• layoffs are a well-known industry-wide practice
  • the employee has been laid off before
  • the employee consents to the layoff

Reduction in hours

A reduction in work hours is usually a constructive dismissal and is closely related to a “reduction in compensation.”

In one case, reducing hours from 40 to 29 per week was considered a constructive dismissal.

In another case, moving someone from a full-time to a part-time position was also a constructive dismissal.

Change in responsibilities

A unilateral change to the responsibilities and duties of an employee can be a constructive dismissal. However, the analysis is a highly contextual one.

The question is: in all the circumstances, is the change so substantial?

Employees are not entitled to have their responsibilities and duties fixed in stone. An employer should have some latitude, especially concerning lateral or upward changes to an employee’s job.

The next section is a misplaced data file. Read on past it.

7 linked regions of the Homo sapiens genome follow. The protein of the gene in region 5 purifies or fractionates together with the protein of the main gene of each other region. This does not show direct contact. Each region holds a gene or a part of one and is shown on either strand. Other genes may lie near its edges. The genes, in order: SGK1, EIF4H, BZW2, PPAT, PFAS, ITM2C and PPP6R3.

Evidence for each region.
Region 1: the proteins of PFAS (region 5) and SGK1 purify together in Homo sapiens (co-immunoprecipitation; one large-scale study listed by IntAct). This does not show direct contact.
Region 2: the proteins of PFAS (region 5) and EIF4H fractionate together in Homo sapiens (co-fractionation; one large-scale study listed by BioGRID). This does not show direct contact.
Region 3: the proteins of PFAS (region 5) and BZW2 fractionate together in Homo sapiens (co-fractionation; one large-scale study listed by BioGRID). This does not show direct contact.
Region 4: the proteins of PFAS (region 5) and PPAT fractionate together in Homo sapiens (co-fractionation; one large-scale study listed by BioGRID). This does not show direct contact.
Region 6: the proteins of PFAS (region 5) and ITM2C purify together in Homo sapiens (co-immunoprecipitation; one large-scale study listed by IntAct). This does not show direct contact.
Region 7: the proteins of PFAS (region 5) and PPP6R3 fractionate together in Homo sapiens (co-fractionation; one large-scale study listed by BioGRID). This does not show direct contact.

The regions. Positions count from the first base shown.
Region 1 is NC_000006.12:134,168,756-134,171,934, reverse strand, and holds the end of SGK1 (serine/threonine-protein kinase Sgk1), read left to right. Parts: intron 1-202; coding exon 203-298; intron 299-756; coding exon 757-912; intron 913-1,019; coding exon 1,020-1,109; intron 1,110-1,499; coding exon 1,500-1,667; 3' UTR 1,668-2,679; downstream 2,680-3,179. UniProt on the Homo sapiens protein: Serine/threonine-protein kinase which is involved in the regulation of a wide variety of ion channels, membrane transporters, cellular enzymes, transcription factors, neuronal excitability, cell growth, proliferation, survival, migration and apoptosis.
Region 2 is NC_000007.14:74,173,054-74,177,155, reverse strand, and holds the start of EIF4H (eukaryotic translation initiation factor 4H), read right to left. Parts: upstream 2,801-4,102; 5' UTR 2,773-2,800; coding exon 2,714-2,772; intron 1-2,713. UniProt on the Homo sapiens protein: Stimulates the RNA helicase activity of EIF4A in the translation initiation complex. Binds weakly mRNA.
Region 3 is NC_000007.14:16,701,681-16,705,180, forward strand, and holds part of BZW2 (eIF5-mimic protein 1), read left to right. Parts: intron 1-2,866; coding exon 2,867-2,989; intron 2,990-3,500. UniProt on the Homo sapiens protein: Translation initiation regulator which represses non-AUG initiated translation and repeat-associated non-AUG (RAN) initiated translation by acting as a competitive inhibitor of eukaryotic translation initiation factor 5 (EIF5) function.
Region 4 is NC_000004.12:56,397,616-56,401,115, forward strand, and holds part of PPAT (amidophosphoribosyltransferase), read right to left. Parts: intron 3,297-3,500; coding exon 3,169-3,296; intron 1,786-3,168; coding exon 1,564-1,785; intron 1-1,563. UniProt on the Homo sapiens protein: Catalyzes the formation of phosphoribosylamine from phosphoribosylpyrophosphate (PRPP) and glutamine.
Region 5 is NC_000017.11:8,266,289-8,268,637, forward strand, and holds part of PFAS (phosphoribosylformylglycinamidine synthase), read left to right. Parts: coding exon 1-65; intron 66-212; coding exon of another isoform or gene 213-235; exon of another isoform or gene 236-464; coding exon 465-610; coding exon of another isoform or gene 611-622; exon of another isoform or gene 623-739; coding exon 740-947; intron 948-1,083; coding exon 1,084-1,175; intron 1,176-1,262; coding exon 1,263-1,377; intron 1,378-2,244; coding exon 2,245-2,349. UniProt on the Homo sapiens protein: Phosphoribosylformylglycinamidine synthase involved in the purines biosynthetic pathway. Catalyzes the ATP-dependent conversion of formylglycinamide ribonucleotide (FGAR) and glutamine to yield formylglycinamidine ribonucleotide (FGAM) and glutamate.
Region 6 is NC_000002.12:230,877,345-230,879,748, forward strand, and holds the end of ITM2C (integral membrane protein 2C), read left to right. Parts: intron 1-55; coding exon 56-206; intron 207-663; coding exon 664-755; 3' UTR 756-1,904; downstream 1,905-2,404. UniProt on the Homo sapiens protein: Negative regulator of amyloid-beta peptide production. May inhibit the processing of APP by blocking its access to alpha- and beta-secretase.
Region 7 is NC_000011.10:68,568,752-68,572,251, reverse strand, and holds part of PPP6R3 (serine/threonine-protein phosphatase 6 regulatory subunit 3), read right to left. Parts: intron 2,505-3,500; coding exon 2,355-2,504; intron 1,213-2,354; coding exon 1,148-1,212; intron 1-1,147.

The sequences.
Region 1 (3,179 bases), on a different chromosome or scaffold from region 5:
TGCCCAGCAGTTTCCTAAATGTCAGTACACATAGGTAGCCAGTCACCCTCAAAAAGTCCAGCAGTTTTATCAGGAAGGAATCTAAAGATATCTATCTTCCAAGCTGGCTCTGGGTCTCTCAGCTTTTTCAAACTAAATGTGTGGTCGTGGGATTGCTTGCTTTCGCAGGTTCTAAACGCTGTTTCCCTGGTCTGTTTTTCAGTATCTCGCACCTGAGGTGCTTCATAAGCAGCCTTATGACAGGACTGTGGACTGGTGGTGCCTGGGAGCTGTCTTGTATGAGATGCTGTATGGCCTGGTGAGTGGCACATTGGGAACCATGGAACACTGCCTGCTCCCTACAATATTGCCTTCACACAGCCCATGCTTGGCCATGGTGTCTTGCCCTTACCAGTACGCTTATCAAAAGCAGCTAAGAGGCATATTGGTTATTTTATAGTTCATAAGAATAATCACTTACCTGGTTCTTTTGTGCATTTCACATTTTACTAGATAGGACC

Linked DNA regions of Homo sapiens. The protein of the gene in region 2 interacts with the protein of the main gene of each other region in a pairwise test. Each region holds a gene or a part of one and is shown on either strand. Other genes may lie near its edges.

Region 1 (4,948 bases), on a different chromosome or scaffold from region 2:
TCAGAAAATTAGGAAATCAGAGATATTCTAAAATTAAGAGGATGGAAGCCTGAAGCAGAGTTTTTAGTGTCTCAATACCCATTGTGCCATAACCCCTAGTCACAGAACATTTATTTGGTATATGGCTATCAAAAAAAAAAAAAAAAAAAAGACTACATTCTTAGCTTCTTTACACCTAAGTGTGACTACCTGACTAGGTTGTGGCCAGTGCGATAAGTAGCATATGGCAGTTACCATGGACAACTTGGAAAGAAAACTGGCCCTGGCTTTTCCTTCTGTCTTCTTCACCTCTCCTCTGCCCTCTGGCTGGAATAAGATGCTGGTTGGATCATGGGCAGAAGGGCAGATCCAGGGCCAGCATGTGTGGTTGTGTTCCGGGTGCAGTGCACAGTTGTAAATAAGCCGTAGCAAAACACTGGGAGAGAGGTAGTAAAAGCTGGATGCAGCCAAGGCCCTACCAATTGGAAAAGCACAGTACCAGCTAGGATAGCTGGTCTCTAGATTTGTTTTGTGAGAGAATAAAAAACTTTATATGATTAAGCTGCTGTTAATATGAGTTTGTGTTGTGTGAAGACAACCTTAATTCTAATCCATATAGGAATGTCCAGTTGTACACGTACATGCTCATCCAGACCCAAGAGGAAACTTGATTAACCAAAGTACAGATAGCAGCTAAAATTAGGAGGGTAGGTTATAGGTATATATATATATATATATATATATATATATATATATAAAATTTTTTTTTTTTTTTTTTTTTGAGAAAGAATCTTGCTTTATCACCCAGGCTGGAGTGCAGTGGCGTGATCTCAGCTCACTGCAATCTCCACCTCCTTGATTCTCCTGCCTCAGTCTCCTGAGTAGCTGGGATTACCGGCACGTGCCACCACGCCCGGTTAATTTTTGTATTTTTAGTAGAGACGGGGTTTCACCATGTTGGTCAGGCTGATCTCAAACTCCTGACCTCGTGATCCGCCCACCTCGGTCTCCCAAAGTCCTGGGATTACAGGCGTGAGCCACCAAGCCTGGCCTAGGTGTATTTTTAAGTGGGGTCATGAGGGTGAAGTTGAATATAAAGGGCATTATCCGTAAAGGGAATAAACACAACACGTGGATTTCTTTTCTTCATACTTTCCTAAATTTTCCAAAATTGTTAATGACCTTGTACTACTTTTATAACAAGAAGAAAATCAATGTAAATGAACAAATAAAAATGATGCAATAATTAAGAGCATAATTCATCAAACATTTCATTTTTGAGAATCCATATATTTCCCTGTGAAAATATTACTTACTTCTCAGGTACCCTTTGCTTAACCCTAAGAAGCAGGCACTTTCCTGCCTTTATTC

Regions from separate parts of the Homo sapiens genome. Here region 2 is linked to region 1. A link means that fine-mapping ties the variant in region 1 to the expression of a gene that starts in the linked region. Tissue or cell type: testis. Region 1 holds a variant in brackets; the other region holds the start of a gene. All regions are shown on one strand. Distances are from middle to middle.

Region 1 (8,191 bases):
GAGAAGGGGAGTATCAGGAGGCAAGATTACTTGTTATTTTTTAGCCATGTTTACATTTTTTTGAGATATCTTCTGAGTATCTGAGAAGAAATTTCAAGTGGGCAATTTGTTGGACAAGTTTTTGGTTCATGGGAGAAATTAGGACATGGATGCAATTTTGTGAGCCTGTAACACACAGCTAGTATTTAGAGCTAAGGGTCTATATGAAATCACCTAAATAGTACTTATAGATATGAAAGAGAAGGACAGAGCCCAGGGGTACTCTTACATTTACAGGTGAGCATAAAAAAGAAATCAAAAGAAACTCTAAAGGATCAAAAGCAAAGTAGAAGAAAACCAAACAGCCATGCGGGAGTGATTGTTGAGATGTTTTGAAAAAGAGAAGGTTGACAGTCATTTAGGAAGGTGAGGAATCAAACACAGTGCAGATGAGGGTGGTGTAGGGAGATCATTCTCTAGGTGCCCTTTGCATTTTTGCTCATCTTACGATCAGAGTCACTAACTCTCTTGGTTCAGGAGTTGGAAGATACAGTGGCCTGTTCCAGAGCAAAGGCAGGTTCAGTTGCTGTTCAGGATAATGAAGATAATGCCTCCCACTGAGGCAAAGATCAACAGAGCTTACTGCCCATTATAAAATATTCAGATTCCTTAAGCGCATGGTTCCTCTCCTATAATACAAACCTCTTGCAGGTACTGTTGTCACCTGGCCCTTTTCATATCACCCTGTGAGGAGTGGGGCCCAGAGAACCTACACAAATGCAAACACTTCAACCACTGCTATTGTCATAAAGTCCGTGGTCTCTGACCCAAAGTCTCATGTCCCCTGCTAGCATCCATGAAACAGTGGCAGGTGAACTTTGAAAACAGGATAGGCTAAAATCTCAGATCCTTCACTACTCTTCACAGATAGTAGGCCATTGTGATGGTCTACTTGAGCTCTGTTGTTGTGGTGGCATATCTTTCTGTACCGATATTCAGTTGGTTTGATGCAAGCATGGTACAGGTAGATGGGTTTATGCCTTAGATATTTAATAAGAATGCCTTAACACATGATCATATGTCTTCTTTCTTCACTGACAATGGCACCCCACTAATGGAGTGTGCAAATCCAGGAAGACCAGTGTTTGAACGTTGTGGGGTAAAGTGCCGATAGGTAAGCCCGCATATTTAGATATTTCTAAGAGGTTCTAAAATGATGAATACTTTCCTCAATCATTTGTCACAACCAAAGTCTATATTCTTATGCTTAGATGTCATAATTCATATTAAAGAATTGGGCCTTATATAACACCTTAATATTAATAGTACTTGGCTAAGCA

Change in location

A change in the employment location (i.e., a geographic transfer) is another good constructive dismissal example.

However, the courts need to be more consistent on this issue.

Some courts have found that employees are not entitled to a job for life in a place of their choosing. Other courts have found no presumption that employers can unilaterally move their employees around.

That said, courts tend to take the position that, with some exceptions, the location of work is a fundamental term of the employment contract.

Harassment or abusive treatment

An implied term of any employment relationship is that the employer will treat the employee with civility, decency, honesty, and respect. Therefore, any employer that engages in – or condones – conduct that makes continued employment impossible or intolerable will likely be liable for constructive dismissal.